From there the Fisherman's Restaurant stretches both to the right and left of you, the first of three T's seen along the pier's length of 4"X12" planks. These two buildings, flanking the base of the pier, formerly the domain of the local boat club, are now a seafood restaurant on the down coast side and an oyster bar up coast. Manager Bob Novello, seafood connoisseur, is on hand to give you a friendly nod. On both outdoor-tabled decks, diners and sippers enjoy the ever-changing surf line with the breakers crashing underneath and spectacular views in either direction.
Beyond the boardwalk are two telescopes; for a quarter you can peek at magnified objects in the distance. Seventy-five yards ahead on the left, atop a steep staircase, is the lifeguards station, with its Admiral's eye view and tinted, slanted observation windows. Fearless, feisty seagulls tease you from the railings; to the right, at the railing toe, a strapped, 4", copper water pipe runs the entire length of the pier. In front, behind, and next to you walk people of all sizes, cultures, ages, manners of dress, and casual purpose.
Next, you approach a winged protrusion on either side, the second of the pier's three T's. Three fishermen watch their lines for the telltale twitch. A tourist is feeding one of the ever-present sea gulls. Every thirty steps or so, you pass an old time-type-streetlight post, resembling the top half of an hourglass. On your right is the restroom building with pigeons perched atop its roof.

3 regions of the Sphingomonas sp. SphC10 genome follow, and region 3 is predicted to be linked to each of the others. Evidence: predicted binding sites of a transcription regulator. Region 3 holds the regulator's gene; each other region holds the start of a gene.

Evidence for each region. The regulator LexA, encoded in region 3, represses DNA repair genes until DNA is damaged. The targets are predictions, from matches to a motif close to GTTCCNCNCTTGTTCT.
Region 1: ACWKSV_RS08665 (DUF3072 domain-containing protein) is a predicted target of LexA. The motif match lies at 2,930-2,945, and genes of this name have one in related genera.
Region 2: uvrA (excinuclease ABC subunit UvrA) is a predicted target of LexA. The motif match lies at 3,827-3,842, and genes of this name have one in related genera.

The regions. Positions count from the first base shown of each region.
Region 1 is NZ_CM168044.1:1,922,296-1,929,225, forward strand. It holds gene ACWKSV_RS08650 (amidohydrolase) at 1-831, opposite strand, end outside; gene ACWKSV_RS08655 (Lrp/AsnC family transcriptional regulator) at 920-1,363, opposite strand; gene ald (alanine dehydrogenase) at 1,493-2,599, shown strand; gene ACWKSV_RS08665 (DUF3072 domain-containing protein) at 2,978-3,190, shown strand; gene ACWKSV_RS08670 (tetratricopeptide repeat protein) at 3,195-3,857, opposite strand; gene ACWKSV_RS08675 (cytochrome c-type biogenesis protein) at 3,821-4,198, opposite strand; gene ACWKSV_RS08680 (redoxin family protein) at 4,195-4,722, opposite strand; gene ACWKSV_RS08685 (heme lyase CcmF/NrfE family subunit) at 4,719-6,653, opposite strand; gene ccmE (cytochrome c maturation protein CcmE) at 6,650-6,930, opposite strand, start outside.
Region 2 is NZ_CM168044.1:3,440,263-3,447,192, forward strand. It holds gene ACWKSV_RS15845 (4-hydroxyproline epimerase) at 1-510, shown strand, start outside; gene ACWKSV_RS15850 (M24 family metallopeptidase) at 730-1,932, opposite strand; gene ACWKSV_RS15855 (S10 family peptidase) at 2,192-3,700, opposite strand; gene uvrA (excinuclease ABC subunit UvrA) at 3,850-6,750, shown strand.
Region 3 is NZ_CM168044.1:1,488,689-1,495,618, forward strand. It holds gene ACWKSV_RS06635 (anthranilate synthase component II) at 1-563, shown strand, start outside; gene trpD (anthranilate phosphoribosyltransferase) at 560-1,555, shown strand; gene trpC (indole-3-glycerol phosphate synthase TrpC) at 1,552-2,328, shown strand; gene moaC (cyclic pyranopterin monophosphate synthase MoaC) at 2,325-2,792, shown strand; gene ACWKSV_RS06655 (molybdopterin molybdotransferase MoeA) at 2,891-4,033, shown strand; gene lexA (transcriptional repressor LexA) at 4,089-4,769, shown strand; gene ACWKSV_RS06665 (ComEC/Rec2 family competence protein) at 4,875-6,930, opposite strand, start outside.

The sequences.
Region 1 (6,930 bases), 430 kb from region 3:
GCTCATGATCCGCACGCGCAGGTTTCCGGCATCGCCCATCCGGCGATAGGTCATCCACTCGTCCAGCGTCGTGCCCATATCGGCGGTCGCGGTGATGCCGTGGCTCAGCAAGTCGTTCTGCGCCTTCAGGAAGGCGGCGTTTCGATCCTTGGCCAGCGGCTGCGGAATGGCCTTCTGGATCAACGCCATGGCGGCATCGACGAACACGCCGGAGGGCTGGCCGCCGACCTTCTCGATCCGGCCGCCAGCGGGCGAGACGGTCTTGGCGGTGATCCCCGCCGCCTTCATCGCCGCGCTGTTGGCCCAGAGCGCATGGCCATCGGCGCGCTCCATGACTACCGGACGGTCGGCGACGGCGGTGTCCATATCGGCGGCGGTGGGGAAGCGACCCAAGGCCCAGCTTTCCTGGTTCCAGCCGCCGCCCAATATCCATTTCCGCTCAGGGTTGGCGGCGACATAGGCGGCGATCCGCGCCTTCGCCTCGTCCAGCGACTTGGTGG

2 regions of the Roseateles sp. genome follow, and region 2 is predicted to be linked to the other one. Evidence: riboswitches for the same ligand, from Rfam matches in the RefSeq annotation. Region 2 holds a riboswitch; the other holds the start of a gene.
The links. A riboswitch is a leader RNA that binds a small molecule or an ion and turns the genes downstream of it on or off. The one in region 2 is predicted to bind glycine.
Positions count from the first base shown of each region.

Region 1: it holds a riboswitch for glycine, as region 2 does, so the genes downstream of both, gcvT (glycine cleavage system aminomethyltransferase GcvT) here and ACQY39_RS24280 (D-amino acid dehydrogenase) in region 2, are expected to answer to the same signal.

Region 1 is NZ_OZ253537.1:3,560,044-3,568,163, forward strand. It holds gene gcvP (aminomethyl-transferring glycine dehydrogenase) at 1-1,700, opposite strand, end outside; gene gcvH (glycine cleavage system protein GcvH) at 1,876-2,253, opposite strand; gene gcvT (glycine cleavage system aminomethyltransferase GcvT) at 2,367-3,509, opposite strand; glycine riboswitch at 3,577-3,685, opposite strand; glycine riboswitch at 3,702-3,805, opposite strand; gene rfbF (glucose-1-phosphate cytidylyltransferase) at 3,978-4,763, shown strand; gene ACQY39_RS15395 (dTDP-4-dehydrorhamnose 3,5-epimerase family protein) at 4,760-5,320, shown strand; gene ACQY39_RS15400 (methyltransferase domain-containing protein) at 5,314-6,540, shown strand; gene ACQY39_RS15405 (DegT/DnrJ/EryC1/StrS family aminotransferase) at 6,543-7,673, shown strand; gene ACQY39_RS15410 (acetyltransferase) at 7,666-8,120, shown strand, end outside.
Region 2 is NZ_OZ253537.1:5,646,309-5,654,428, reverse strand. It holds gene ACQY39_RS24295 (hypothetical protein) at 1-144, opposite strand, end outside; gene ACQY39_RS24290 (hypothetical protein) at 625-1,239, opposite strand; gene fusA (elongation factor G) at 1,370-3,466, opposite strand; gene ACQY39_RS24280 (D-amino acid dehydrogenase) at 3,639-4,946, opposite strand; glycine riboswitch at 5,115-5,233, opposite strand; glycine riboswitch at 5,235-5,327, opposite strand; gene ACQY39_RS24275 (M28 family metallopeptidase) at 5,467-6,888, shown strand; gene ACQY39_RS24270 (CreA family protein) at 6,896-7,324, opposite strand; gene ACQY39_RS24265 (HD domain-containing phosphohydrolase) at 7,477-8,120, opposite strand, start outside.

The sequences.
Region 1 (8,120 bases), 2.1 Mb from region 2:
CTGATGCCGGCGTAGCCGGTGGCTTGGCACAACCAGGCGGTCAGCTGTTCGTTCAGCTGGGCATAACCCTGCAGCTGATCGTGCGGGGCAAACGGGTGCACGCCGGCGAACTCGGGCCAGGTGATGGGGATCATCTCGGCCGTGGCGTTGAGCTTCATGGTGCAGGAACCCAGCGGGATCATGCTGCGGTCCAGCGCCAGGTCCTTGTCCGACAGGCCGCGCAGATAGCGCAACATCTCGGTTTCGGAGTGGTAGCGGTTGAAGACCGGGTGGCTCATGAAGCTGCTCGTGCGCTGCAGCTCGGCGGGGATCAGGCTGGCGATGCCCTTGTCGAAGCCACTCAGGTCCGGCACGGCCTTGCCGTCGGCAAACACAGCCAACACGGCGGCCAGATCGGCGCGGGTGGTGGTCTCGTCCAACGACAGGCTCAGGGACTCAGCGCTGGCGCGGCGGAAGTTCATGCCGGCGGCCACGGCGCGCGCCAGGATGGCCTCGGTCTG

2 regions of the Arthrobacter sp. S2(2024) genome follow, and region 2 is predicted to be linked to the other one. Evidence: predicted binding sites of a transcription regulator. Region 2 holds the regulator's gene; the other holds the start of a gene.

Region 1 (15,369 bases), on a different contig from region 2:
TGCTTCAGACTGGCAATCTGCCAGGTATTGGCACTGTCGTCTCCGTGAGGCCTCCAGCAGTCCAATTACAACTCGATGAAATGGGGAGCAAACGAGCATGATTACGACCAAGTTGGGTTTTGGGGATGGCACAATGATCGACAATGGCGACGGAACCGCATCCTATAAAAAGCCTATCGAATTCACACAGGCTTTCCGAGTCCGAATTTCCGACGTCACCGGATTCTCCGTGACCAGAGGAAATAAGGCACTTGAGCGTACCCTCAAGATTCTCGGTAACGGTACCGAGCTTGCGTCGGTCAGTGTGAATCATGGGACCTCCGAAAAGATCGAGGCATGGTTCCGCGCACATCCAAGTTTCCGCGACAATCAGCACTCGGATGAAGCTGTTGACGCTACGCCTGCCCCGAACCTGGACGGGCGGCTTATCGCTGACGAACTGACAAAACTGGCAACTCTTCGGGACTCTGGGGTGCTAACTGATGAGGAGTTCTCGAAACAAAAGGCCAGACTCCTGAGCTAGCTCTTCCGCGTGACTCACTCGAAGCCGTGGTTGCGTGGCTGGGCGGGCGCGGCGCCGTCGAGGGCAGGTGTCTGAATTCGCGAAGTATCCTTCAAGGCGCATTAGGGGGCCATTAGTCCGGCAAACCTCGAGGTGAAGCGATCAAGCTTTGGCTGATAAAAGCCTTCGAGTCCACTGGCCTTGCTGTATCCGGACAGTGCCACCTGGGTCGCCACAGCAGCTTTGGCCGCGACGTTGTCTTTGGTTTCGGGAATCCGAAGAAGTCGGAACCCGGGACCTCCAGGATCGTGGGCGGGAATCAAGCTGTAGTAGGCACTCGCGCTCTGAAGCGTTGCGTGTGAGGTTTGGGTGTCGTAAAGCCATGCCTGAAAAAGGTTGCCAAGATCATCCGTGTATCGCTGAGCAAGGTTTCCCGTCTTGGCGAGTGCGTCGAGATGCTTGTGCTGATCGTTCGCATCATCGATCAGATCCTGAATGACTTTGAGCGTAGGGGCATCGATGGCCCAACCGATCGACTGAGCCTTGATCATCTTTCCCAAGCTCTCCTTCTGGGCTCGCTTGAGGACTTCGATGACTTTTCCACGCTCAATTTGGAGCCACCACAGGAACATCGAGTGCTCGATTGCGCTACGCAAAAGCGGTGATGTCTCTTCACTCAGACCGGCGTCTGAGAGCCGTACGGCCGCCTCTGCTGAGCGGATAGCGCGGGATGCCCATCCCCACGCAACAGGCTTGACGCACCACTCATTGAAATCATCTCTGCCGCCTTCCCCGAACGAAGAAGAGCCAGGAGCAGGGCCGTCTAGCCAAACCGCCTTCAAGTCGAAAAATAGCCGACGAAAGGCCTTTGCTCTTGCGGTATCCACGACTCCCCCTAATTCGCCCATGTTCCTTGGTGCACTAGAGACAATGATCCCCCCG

A little further on, you pass Schleppy's, a combination bait/fastfood/tackle/gift shop, with its four picnic benches and personable and entrepreneurial shopkeeper, Carl Kepner. He always greets you with a ready smile.
Passing a lonely payphone stand, you arrive at the pier's end, a helicopter landing-sized pad, which comprises the third T, or "hammerhead". Now, you can watch the always changing, rolling sea as it blends into the horizon. Turning around, you're a good distance from the shore. You're standing beside several silent fishermen, amongst them a few older couples settled in with folding chairs and attached parasols. Five marines from nearby Camp Pendleton, sporting swimming trunks and distinguishing crew cuts, peer into the water.
Out on the pier, watching long breakers and wet-suited surfers, straddling their boards as they rock gently on either side of the wooden sliver heading back towards shore, you're in a vast world. It's made larger by its contrast to the man-made structures on the bluffs, rising up from the long straight beach.
Today, the pier seems to have more traffic than usual. By sunset, people are still coming and going - families taking sleepy kids home after a day's fishing or frolicking in the water, European tourists and city dwellers replaced by casual strollers in the fading light, bouncing and bright-eyed lovers and after-dinner promenaders. As the big soft illuminating lamps come on, a few diehard surfers are still at it, riding their boards by the dim pier light.
The pier is a breath of life, an escape from problems, a oneness with nature, and a chance to clear out the smog and fill your lungs with sea air. Under your feet, it trembles softly as ocean swells wander through the pilings, racing shoreward, crashing in their endless rhythm. Doctors should be able to prescribe it in pills or inhaling tubes to cure all your ills.